Open Forum: Black embodiment and Chauvin's Trial/Verdict

April 22

12:00pm - 1:30pm


Audience: Current Student,  Faculty,  Staff

With the murders of Ahmed Arbury, George Floyd, and Breanna Taylor, many declared the summer of 2020 the start of a racial reckoning in the United States.  Yet, as we are in the third week of Derek Chauvin’s murder trial, another Black male, Daunte Wright, was killed by the police in a suburb mile away from where Floyd died last summer.  The large-scale protests and nationwide cries for change this past year have yet to demonstrate meaningful results.  This is especially apparent not only with the death of Wright but also the recent news of Caron Nazario, the Black/Latino Army second lieutenant who was pulled over by police in Virginia, held at gunpoint, pepper-sprayed, and threatened all while in uniform.  Despite the supposed racial reckoning, we continue to experience more of the same.  In 2021 alone, of those whose race was known, 80% (n=153) of the people shot and killed by police in the United States have been non-white with 52 being identified as Black/African Americans; all but one of those was male (Washington Post, 2021). The safety of Black/African Americans is not guaranteed in this country in any sense and especially not for Black/African American males.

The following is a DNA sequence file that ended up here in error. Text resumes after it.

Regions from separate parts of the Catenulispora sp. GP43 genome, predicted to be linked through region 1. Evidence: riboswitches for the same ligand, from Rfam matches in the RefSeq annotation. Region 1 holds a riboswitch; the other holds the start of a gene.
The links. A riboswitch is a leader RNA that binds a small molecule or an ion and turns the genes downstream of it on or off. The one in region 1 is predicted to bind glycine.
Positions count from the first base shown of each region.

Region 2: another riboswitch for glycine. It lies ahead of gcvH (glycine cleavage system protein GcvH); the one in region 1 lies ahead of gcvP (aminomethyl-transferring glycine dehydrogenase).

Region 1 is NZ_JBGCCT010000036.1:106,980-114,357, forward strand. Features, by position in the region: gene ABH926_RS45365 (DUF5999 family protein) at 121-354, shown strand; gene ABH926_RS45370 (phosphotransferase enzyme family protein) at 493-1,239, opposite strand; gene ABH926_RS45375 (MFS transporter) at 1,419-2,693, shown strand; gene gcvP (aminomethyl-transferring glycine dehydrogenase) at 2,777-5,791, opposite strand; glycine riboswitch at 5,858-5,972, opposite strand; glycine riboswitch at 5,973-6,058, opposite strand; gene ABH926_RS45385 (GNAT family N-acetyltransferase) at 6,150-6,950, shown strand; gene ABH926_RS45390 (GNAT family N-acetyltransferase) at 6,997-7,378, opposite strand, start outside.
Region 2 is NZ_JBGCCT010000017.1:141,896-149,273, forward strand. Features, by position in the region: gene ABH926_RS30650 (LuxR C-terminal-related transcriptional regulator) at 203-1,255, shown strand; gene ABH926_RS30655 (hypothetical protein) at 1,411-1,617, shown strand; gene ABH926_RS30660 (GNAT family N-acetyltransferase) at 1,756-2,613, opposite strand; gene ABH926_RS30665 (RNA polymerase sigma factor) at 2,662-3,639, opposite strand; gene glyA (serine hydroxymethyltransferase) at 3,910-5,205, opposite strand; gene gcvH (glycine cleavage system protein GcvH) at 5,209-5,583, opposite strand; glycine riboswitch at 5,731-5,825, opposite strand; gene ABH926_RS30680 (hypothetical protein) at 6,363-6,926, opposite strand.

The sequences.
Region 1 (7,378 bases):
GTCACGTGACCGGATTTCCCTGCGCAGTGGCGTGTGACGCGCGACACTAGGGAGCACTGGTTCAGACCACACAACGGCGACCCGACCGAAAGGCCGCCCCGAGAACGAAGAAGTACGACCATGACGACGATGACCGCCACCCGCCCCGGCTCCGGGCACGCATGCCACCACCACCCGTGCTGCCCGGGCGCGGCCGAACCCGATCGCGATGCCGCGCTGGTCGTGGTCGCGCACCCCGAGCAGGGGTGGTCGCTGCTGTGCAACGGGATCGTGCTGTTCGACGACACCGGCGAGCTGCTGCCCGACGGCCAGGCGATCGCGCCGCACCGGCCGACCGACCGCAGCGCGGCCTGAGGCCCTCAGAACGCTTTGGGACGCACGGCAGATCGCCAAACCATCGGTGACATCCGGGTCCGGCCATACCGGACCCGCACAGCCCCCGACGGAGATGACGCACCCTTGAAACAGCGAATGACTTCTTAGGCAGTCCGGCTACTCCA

On April 22 at 12:00 pm, there will be an Open Forum to discuss the embodiment of the Black experience in the U.S. post 2020 and in the wake of current events.  Please join us for a conversation on the psychological, legal, and emotional ramifications of the Chauvin trial, murder of Daunte Wright, and the brutal interactions between the police and Nazario.  This will be a University-wide event for all individuals in the DU community.